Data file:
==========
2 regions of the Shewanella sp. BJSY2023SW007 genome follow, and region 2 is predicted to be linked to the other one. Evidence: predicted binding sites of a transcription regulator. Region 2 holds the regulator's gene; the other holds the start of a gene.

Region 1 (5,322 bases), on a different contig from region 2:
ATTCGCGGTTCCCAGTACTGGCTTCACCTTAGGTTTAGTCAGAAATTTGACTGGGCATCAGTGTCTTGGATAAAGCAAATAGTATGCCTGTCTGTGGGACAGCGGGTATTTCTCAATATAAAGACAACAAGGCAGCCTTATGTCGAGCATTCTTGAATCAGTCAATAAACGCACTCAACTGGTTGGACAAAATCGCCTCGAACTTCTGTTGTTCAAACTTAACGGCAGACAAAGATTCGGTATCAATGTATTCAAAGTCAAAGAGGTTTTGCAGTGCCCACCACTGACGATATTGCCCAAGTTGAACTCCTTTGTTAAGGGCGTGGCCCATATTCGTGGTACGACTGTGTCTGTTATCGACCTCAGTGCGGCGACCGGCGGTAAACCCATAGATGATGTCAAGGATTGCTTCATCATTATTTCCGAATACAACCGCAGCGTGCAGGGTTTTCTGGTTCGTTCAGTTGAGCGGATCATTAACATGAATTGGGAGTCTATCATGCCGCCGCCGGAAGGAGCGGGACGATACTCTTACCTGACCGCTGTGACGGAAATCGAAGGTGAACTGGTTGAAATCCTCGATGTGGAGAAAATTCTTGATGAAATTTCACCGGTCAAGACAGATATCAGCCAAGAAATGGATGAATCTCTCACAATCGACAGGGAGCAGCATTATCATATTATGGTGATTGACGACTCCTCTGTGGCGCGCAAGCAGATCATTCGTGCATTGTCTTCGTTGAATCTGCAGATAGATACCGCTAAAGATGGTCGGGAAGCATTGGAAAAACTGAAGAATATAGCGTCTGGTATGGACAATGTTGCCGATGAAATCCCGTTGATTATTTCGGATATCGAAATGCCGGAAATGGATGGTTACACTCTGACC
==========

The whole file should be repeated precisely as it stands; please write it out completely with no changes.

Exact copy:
2 regions of the Shewanella sp. BJSY2023SW007 genome follow, and region 2 is predicted to be linked to the other one. Evidence: predicted binding sites of a transcription regulator. Region 2 holds the regulator's gene; the other holds the start of a gene.

Region 1 (5,322 bases), on a different contig from region 2:
ATTCGCGGTTCCCAGTACTGGCTTCACCTTAGGTTTAGTCAGAAATTTGACTGGGCATCAGTGTCTTGGATAAAGCAAATAGTATGCCTGTCTGTGGGACAGCGGGTATTTCTCAATATAAAGACAACAAGGCAGCCTTATGTCGAGCATTCTTGAATCAGTCAATAAACGCACTCAACTGGTTGGACAAAATCGCCTCGAACTTCTGTTGTTCAAACTTAACGGCAGACAAAGATTCGGTATCAATGTATTCAAAGTCAAAGAGGTTTTGCAGTGCCCACCACTGACGATATTGCCCAAGTTGAACTCCTTTGTTAAGGGCGTGGCCCATATTCGTGGTACGACTGTGTCTGTTATCGACCTCAGTGCGGCGACCGGCGGTAAACCCATAGATGATGTCAAGGATTGCTTCATCATTATTTCCGAATACAACCGCAGCGTGCAGGGTTTTCTGGTTCGTTCAGTTGAGCGGATCATTAACATGAATTGGGAGTCTATCATGCCGCCGCCGGAAGGAGCGGGACGATACTCTTACCTGACCGCTGTGACGGAAATCGAAGGTGAACTGGTTGAAATCCTCGATGTGGAGAAAATTCTTGATGAAATTTCACCGGTCAAGACAGATATCAGCCAAGAAATGGATGAATCTCTCACAATCGACAGGGAGCAGCATTATCATATTATGGTGATTGACGACTCCTCTGTGGCGCGCAAGCAGATCATTCGTGCATTGTCTTCGTTGAATCTGCAGATAGATACCGCTAAAGATGGTCGGGAAGCATTGGAAAAACTGAAGAATATAGCGTCTGGTATGGACAATGTTGCCGATGAAATCCCGTTGATTATTTCGGATATCGAAATGCCGGAAATGGATGGTTACACTCTGACC